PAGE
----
OPEN SPACE! has been five years in the making – a time frame that Floyd says shocked her Monash students – but which she has learned to be comfortable with in a career of making large-scale works.

These include Signature Work (2004) a toy rabbit at Melbourne’s Docklands, her giant pecking bird called Public Art Strategy (2008) on Melbourne’s Eastlink freeway, Abstract Labour (2014) at Heide Museum of Modern Art Melbourne, and Labour Garden (2015) created for the Venice Biennale and now installed at the Queensland Art Gallery.

The architectural and civil design aspect of making large public works necessitates the involvement of many stakeholders from many entities and public authorities. With that involvement comes the input and opinions of many. Each has its own technical, legal, and aesthetic perspectives, its own wish lists, and its own trepidations. This often includes hypersensitivity to how the public and media might react to the final artwork.

“Stakeholders can get extremely anxious about the public reception,” Floyd says. When her Eastlink sculpted bird was installed, a local newspaper ran the headline ‘Big Chook Gets Dirty Looks’ which she found pretty funny. “You don’t have to like public art,” she says.

She enjoys the process because of the rigorous and disciplined requirements of a large-scale civil project.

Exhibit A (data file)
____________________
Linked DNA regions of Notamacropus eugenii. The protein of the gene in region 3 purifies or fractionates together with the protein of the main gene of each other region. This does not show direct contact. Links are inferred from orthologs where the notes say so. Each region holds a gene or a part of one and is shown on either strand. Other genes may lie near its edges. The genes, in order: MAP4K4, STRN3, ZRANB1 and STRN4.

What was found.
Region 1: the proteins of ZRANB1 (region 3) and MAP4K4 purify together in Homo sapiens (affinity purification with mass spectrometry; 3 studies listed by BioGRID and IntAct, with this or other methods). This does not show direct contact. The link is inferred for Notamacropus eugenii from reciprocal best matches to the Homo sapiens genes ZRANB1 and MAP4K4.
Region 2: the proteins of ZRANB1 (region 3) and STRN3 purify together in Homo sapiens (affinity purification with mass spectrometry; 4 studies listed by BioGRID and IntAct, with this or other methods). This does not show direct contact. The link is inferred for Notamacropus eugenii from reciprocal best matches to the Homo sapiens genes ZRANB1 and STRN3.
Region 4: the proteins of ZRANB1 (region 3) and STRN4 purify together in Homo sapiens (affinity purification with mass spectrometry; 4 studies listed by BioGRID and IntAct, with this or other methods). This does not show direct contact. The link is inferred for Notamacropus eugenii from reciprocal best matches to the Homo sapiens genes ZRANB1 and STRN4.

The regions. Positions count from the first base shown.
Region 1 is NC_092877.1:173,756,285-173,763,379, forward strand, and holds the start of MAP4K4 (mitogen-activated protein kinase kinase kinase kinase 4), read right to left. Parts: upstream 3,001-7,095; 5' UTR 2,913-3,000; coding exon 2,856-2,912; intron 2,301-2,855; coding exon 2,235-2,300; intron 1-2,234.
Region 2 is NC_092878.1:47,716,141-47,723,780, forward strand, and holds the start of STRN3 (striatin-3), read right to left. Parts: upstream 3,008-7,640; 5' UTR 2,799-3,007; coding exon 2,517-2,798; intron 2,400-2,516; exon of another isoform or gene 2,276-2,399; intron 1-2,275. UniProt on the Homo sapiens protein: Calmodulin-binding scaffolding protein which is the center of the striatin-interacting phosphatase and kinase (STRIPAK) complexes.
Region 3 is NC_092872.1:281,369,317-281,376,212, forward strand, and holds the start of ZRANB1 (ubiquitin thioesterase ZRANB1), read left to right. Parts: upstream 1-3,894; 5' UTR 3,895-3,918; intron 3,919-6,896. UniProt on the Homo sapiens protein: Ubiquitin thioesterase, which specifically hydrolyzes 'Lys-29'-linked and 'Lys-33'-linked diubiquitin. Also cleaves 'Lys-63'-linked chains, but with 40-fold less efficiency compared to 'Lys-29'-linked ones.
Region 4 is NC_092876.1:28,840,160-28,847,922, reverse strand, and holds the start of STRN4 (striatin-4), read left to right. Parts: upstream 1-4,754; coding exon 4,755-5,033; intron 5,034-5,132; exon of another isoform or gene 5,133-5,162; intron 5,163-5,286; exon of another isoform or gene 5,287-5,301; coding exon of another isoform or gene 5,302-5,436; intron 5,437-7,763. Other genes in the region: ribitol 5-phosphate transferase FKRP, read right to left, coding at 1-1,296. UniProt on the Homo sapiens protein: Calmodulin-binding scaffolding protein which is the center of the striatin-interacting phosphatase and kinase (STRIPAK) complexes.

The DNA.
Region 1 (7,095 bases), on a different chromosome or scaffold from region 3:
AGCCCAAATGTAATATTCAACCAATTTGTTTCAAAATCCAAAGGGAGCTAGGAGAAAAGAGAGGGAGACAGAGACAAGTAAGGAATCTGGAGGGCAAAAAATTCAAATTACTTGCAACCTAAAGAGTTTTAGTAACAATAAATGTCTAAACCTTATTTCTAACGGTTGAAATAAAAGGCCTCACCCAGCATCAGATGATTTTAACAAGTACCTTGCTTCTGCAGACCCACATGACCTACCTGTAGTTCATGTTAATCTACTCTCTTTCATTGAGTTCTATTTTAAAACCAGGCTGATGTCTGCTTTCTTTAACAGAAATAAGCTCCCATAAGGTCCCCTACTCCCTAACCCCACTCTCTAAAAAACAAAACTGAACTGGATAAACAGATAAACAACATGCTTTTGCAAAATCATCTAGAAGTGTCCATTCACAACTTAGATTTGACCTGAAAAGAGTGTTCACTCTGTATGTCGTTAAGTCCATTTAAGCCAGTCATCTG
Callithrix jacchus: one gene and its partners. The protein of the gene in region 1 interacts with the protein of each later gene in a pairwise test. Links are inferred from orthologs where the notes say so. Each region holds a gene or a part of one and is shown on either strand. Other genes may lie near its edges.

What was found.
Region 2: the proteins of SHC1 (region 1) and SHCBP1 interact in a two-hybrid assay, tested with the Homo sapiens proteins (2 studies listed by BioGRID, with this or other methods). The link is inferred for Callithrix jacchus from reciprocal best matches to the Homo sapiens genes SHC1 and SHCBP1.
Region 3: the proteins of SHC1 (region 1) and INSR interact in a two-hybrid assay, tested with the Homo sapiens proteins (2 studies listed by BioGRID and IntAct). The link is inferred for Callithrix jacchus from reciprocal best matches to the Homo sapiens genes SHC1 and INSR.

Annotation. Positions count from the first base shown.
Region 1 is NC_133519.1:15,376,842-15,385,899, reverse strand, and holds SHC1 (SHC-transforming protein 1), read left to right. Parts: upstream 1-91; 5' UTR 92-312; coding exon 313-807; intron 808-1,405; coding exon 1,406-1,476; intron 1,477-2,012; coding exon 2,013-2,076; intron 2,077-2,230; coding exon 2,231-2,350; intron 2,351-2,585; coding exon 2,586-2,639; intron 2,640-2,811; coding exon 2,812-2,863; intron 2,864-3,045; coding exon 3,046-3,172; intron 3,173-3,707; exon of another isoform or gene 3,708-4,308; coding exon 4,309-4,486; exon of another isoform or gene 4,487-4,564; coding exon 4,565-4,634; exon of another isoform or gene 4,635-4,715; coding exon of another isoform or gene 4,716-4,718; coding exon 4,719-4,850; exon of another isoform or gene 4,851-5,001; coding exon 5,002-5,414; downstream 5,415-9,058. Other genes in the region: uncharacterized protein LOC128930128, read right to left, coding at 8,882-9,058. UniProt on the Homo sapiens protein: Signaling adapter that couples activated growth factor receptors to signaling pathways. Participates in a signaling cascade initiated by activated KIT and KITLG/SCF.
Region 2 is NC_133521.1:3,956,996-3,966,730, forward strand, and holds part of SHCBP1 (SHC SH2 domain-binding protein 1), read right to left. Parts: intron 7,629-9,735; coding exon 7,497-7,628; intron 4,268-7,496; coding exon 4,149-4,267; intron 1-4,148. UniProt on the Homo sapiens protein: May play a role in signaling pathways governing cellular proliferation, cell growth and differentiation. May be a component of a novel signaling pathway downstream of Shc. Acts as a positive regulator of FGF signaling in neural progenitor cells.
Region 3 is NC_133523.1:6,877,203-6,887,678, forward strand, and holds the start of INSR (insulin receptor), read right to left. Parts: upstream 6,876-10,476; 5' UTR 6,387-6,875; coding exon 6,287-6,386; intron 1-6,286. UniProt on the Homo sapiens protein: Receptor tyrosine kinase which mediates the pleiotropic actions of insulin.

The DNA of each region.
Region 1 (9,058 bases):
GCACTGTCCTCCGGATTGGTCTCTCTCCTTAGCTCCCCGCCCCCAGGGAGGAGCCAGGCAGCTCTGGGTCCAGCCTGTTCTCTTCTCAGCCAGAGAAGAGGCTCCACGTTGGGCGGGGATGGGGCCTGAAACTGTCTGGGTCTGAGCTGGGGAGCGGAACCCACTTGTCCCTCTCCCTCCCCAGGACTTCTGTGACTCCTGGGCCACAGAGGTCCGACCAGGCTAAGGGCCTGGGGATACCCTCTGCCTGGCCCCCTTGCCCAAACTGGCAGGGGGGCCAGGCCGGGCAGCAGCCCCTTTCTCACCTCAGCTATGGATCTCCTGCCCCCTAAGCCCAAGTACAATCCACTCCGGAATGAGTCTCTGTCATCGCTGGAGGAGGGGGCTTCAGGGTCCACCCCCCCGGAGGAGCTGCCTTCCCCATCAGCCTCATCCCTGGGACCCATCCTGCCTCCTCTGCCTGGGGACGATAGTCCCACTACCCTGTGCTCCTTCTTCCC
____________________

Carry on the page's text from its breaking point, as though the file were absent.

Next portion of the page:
Emily Floyd, Abstract Labour, 2014. Commissioned with support from the Victorian Government through Arts Victoria and the Victorian Public Sculpture Fund 2013.

As the artist, it is she who holds what she calls the vision and “collective memory” of the project for the dozens, if not hundreds of people, who come and go throughout its lifespan.

“It’s very important to keep control,” she says, and that includes being able to anticipate and adapt to the many opportunities or exigencies that might occur.

Floyd’s work is influenced by her interest in modernism and its complexities, by artists including Calder, and in Australia by, among others, Inga King. Like Seidler, she was a European, post-war immigrant and she became famous for her monumental steel sculptures.

Those who shaped Floyd’s work also include Alma Seidhoff-Buscher whose wooden Bauhaus toy blocks she grew up with at home and whose toy ships were sold at her family’s shop.

The process of creating a large-scale work is complex but Floyd says working with the MAP lab, its lead architect Helen Walter and the project’s curator Amanda Sharrad, allowed her to completely dedicate herself to both conceive and realise the work at the scale and finish it needed.

The manufacture of the four components of OPEN SPACE! was overseen by her long-time collaborator Robert Hook at his Kensington workshop before it was trucked to Sydney.

“People think of public sculpture as this conceptual head space but for most people, it’s a physical relationship. It gives me great joy to see people engaging and relating to the artwork. At Heide, there are signs not to climb on the work, but everyone does of course, and it’s an amazing thing to see.”

More News